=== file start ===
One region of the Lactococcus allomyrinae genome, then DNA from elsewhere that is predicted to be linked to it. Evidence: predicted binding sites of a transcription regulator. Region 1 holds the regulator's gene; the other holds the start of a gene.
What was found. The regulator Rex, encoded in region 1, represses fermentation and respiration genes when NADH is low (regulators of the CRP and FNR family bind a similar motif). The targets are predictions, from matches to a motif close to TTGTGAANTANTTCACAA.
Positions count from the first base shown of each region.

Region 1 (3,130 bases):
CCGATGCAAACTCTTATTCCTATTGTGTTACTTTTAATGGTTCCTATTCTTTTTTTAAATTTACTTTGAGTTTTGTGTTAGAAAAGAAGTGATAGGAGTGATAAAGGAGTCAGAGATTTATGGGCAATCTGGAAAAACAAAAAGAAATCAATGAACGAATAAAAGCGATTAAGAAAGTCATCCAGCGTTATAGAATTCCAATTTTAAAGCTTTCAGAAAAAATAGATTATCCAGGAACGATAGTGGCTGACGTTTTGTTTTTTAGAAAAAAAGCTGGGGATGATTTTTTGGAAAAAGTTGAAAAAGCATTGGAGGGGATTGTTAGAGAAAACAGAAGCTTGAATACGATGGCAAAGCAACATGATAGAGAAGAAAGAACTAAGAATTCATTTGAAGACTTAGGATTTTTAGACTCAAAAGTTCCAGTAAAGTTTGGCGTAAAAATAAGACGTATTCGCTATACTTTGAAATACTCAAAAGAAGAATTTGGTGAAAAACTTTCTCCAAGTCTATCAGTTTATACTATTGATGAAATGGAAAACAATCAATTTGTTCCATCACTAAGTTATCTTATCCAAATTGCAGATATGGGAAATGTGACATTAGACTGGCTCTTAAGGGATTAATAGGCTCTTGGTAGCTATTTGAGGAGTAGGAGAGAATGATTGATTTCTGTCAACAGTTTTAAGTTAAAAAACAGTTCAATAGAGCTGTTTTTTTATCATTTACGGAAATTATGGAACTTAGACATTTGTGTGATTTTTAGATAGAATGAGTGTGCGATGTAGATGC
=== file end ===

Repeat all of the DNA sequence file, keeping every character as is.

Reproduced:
One region of the Lactococcus allomyrinae genome, then DNA from elsewhere that is predicted to be linked to it. Evidence: predicted binding sites of a transcription regulator. Region 1 holds the regulator's gene; the other holds the start of a gene.
What was found. The regulator Rex, encoded in region 1, represses fermentation and respiration genes when NADH is low (regulators of the CRP and FNR family bind a similar motif). The targets are predictions, from matches to a motif close to TTGTGAANTANTTCACAA.
Positions count from the first base shown of each region.

Region 1 (3,130 bases):
CCGATGCAAACTCTTATTCCTATTGTGTTACTTTTAATGGTTCCTATTCTTTTTTTAAATTTACTTTGAGTTTTGTGTTAGAAAAGAAGTGATAGGAGTGATAAAGGAGTCAGAGATTTATGGGCAATCTGGAAAAACAAAAAGAAATCAATGAACGAATAAAAGCGATTAAGAAAGTCATCCAGCGTTATAGAATTCCAATTTTAAAGCTTTCAGAAAAAATAGATTATCCAGGAACGATAGTGGCTGACGTTTTGTTTTTTAGAAAAAAAGCTGGGGATGATTTTTTGGAAAAAGTTGAAAAAGCATTGGAGGGGATTGTTAGAGAAAACAGAAGCTTGAATACGATGGCAAAGCAACATGATAGAGAAGAAAGAACTAAGAATTCATTTGAAGACTTAGGATTTTTAGACTCAAAAGTTCCAGTAAAGTTTGGCGTAAAAATAAGACGTATTCGCTATACTTTGAAATACTCAAAAGAAGAATTTGGTGAAAAACTTTCTCCAAGTCTATCAGTTTATACTATTGATGAAATGGAAAACAATCAATTTGTTCCATCACTAAGTTATCTTATCCAAATTGCAGATATGGGAAATGTGACATTAGACTGGCTCTTAAGGGATTAATAGGCTCTTGGTAGCTATTTGAGGAGTAGGAGAGAATGATTGATTTCTGTCAACAGTTTTAAGTTAAAAAACAGTTCAATAGAGCTGTTTTTTTATCATTTACGGAAATTATGGAACTTAGACATTTGTGTGATTTTTAGATAGAATGAGTGTGCGATGTAGATGC